Four Decades of No-Till is Paying Off for Vermilion County Farmer Jean Stewart
“A good farmer is a steward of the soil,” shares Jean Stewart, a Midwest corn and soybean farmer and a finalist for the 2023 Illinois Leopold Conservation Award, an award program that recognizes and celebrates extraordinary achievement in voluntary conservation by agricultural landowners. Stewart has been farming for 57 years, and when asked, he says, “it’s all I’ve ever wanted to do.” Today, he lives just down the road from the home where he grew up in northern Vermilion County and grows corn, soybeans, and alfalfa on 800 acres. Stewart has been a no-till farmer since 1986 and is an early adopter of cover crops. Currently, he plants his corn crop with a 1993 planter by “planting green” into a mix of annual rye, radishes, and oats, and following corn, he flies on cereal rye.
“If there’s no ROI, I’m not spending my money,” shares Stewart when asked how he decides to begin using a new practice. “When I’m trying something new, I’m not a real innovator,” he explains, adding that he always tries a side-by-side comparison of a new practice before expanding it to his whole farm. Stewart is skeptical of expensive new technologies that can’t guarantee a payback, and he isn’t interested in expanding new practices across his farm unless he’s seen the proven value on smaller acreage.
In 1981, Stewart attended a Soil Conservation Seminar which offered a program to furnish a farmer’s planter with no-till equipment if they planted 25 acres of no-till on their farm. Stewart took the opportunity to try a new no-till eight-row planter, and compared to his conventionally tilled fields, the harvest results were the same. The following year, Stewart bought a 12-row no-till planter and used it to plant half of his corn acres. Again, the yields were just as good as his conventionally tilled fields. “It proved to me that I could grow a good crop without tillage,” says Stewart. “We did that for a couple years, and then I sold all the tillage equipment.”
Stewart understands that farmers are hesitant to change their system to no-till. “Farmers are resilient, but change makes people uncomfortable,” Stewart acknowledges. “I’ve been no-tilling for 37 years, and I would recommend it to anyone with patience. You can make it work.”
Stewart’s success on the farm can be attributed to a combination of his own curiosity and his willingness to take opportunities as they arise. He is not a risk-taker by nature. Instead, he takes it into his own hands to prove the value of each new management change or piece of technology on his farm. In many cases, like his initial experience with no-till, Stewart looks to those around him for opportunities to learn, try new things, and improve the productivity of his farm.
When attending a field day hosted by the Vermilion Soil and Water Conservation District, Stewart happened to sit next to Dan Schaefer, Director of Nutrient Stewardship for the Illinois Fertilizer and Chemical Association. Over the lunch break, Stewart asked Schaefer how to know the “right” nitrogen application rate for a given farm, and Schaefer asked if he would be interested in doing some side-by-side field trials.
At the time, Stewart was applying 200 pounds of side-dress nitrogen. He began his trials with Schaefer by applying 160 pounds of nitrogen on 80 acres and 95 pounds of nitrogen on 140 acres. “We only noticed a two-bushel difference,” Stewart reports. Stewart continued working with Schaefer to host trials on his farm for seven years, contributing to the Illinois data set that helped determine the Maximum Return to Nitrogen (MRTN) rate. MRTN is the nitrogen application rate that results in the maximum per acre profit (net return), allowing farmers to feel confident that they are getting the most economic value from their nitrogen program. Stewart eventually landed on an application rate of 130 pounds of nitrogen ahead of corn, about 60 to 80 pounds less than the average farmer in Illinois.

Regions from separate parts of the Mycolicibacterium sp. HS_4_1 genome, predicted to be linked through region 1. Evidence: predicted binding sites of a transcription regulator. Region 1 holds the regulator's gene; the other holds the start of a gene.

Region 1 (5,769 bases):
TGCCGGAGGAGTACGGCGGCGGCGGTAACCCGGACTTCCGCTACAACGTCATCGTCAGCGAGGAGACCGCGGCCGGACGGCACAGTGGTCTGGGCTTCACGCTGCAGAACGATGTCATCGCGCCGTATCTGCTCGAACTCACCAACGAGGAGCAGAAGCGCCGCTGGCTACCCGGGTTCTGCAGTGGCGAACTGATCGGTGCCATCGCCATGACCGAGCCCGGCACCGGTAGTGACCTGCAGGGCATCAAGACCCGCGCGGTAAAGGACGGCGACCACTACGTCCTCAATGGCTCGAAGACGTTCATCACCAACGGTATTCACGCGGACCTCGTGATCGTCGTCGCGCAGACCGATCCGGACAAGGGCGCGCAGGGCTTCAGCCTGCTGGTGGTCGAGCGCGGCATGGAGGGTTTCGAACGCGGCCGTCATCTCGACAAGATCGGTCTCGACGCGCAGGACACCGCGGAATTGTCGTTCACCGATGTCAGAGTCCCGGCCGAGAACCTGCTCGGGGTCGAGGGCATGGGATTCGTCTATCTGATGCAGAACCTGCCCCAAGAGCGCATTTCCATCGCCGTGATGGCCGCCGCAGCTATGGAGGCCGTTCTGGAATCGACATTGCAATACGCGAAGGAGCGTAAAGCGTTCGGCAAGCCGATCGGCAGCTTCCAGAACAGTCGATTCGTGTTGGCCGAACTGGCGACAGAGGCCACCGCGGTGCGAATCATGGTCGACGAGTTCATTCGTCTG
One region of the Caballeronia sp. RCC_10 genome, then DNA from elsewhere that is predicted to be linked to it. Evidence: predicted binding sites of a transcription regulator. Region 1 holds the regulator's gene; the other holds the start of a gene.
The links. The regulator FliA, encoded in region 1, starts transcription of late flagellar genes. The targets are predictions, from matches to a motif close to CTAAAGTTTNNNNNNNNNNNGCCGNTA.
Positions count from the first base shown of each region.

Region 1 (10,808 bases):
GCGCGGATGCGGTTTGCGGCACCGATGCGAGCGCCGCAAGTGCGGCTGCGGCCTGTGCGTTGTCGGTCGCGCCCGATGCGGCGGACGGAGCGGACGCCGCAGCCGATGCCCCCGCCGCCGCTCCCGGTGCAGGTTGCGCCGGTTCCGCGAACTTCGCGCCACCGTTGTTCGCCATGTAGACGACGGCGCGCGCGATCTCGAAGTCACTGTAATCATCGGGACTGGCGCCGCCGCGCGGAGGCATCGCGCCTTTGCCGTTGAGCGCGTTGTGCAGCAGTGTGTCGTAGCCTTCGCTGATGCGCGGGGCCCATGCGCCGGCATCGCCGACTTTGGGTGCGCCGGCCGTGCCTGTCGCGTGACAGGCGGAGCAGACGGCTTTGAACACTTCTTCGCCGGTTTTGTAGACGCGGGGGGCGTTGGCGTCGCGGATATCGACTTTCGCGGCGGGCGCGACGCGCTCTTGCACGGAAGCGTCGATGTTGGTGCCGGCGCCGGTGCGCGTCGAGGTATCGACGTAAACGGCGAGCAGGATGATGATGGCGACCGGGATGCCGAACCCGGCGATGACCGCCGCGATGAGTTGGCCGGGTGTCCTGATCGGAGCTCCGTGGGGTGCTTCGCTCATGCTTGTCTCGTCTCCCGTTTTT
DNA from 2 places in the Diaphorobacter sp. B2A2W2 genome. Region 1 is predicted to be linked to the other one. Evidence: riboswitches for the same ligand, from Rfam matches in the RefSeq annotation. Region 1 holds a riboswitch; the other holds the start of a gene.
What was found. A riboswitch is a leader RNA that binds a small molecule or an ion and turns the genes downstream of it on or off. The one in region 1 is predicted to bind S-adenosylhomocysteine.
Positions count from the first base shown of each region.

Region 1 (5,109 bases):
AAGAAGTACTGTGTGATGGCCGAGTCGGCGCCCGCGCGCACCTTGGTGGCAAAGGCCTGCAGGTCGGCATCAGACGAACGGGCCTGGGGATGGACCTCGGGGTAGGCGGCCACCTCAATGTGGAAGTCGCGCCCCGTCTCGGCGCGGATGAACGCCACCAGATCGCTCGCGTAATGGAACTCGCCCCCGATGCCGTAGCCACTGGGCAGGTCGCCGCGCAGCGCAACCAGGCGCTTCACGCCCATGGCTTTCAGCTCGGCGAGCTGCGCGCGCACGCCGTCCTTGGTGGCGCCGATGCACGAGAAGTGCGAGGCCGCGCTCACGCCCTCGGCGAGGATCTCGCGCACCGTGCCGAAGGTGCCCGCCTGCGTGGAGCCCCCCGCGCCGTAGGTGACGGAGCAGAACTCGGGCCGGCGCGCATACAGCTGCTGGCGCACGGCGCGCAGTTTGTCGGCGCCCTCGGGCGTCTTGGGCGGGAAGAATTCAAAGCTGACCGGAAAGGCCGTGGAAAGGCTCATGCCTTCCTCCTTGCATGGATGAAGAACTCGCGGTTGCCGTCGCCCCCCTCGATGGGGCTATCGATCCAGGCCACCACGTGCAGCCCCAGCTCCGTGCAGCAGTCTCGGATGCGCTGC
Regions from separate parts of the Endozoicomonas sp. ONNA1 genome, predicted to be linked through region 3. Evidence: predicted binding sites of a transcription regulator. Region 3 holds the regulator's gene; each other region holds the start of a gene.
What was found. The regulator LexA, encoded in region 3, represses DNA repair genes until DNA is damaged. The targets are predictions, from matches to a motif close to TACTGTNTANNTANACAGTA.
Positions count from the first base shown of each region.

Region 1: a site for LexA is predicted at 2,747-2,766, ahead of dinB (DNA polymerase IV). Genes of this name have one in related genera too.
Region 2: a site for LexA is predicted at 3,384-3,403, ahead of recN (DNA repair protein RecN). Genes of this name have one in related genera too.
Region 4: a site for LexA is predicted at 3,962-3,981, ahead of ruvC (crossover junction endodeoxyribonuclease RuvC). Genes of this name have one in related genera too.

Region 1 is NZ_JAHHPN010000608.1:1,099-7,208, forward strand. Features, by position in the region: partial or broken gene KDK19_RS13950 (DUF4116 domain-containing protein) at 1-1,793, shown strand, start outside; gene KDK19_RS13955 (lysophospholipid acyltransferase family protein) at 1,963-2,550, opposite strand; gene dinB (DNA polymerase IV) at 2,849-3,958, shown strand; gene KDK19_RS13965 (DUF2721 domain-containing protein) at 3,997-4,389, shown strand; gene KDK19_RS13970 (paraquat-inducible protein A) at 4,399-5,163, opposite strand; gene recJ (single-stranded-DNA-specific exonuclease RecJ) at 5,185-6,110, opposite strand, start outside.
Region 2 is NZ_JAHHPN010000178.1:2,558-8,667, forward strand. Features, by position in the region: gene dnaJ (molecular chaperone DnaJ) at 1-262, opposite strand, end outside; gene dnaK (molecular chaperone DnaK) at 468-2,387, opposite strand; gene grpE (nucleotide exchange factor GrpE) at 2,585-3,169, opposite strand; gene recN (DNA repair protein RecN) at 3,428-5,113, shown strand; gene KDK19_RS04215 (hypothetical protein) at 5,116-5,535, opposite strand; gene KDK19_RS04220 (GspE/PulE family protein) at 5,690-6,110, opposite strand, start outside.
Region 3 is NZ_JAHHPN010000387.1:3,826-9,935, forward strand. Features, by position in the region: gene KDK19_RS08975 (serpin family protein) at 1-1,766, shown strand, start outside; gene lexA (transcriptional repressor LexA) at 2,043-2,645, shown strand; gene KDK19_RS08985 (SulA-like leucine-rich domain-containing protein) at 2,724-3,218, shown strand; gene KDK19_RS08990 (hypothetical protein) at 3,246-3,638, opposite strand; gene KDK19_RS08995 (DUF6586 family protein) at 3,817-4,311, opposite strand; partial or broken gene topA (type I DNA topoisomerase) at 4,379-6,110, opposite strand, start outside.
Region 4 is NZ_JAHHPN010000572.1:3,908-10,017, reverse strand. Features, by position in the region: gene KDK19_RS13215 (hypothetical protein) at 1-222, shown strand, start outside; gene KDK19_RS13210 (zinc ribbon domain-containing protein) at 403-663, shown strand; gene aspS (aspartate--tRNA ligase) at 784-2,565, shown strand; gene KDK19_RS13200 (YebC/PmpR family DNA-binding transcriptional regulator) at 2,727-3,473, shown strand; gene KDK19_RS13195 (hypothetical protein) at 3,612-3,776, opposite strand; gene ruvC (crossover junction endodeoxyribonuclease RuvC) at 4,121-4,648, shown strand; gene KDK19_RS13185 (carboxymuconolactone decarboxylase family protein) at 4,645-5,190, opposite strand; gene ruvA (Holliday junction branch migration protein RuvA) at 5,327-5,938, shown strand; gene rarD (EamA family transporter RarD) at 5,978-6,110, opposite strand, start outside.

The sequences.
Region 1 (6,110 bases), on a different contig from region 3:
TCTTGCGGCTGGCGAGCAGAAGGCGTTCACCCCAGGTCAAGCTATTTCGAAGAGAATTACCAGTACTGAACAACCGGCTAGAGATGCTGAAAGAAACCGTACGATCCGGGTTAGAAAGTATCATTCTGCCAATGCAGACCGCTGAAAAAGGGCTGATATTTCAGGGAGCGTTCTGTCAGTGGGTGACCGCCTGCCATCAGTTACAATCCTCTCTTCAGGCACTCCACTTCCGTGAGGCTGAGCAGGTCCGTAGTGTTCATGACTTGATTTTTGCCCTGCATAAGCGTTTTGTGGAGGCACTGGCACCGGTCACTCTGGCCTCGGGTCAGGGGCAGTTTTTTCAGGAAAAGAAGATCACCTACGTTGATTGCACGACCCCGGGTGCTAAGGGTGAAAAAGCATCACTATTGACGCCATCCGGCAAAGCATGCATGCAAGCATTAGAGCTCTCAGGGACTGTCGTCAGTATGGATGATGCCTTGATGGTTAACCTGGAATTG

“I think we have to be very aware of nitrogen rates because if we don’t take care of it, then the government will decide for us,” cautions Stewart. Stewart utilizes the “N-Watch” program with Illini FS to take soil samples at a depth of two feet to check nitrogen levels, and these tests help him confirm his application rates. “I’m using scientific methods to justify my rates,” shares Stewart. “Farmers are much better taking care of that stuff than leaving it to the government.”
I’ve been no-tilling for 37 years, and I would recommend it to anyone with patience. You can make it work.
In addition to the N-Watch program, Stewart does grid soil sampling every four years to test the nutrient availability, organic matter content, and overall fertility of his soils, which he says have all been improving since he started no-tilling. Stewart emphasized the benefits of soil testing, suggesting that farmers should see for themselves how their practices impact the soil in their fields. “I can go and tell other farmers that they can do cover crops and no-till, but they aren’t going to believe it on my word,” Stewart acknowledges. “They might try it because I said it was effective, but they aren’t going to start changing their whole operation because of something I say.”
“I was the same way,” Stewart admits. “I needed to prove it to myself, and I found that I was wasting money by tilling and overapplying fertilizer. Farmers need to do the soil tests on their own farms and see it for themselves.” Although Stewart doesn’t claim to be a “real innovator,” his decades of leadership in no-till farmer practices and responsible nutrient management have paved the way for other farmers in east central Illinois to improve their farms’ productivity, sustainability, and profitability.
“I’m not saying it has been easy,” reflects Stewart. “But it has been very rewarding. All I ever wanted to do was farm, and I feel very blessed to have done this job for 57 years.”